This past Saturday, my mom and I walked for the seventh time in one of many of the American Cancer Society’s Relays for Life. The first few years, I walked because I wanted to support my mom’s effort to help raise money to defeat cancer and because I had friends who were living with and dying of the disease.
For the past three years, I have walked because I know personally what it means to fight cancer.
Saturday, I walked to give others hope.
When I was living with cancer and undergoing treatments, and even in the first several months after the cancer was declared gone, news of someone dying of cancer could put me into an emotional tailspin for days. Back in July 2008, just days before I began my second round of radiation, I wrote about how helpful it would be if I could hear the news about people who were diagnosed with cancer and hadn’t died, people who were living with cancer.
At nearly three years cancer free, I still need that kind of good news now and then. But I recently realized, I AM that good news to others who are battling this disease. Especially as a survivor of late stage cancer, my very life can bring the courage others need to see that they are not a statistic and that God’s plan for each of us is more complex and creative than any case study.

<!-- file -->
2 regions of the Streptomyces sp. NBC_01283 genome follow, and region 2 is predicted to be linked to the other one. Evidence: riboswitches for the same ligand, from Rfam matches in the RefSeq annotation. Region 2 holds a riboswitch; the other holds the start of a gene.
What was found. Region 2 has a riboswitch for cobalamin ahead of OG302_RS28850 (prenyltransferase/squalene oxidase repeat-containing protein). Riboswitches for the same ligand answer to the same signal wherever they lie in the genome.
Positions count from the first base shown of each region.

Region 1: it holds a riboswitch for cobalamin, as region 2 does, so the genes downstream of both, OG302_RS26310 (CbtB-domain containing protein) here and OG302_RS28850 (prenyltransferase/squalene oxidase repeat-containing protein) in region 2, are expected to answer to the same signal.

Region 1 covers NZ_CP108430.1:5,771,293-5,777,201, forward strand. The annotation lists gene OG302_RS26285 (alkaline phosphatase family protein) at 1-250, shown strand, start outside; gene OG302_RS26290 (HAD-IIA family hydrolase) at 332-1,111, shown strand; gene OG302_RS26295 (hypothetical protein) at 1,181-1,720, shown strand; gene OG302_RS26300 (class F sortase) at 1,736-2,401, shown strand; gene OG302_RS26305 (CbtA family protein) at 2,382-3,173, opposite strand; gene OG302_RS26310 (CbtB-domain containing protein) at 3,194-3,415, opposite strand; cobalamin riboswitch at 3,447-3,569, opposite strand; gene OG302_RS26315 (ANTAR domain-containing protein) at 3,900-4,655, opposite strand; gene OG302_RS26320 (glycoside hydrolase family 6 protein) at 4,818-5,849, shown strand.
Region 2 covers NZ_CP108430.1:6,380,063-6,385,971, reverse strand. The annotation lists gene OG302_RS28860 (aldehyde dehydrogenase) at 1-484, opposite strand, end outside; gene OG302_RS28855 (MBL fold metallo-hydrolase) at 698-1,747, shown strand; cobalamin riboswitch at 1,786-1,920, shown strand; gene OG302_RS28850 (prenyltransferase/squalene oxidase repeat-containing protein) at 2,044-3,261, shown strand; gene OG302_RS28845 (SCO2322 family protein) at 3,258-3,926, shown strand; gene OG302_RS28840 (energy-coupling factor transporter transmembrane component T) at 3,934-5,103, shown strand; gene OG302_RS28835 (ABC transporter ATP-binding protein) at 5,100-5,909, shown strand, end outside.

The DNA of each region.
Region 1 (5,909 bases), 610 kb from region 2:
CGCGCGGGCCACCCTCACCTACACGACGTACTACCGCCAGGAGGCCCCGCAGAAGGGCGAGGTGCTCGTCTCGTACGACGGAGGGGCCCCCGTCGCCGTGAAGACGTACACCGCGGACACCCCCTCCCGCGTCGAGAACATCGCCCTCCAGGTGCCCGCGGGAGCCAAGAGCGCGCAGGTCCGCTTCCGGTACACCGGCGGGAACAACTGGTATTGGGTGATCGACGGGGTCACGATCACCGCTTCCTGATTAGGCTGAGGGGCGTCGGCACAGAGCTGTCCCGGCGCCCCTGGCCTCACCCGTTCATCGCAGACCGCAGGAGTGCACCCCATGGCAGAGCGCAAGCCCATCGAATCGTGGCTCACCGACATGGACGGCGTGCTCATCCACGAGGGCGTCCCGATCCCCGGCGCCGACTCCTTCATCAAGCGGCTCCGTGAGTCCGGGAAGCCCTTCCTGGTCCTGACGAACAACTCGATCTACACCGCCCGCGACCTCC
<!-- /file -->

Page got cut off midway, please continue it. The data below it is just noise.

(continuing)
That’s why recently I’ve been spending lots of time just “being alive” around a very close family member who was recently diagnosed with lung cancer. It’s why I continue to write about cancer even though I am finally not thinking about it every single day. And that’s why on Saturday, I came early and stayed late and proudly wore my purple survivor t-shirt all day long at the Relay.
I don’t know the future. Though my doctor’s prognosis is optimistic for remaining cancer-free, there are no guarantees. However, whether you are fighting cancer yourself or caring for someone who is, I can tell you again today: I had cancer, the treatments were hard, some days life seemed grim, but I am alive and well.
There is hope.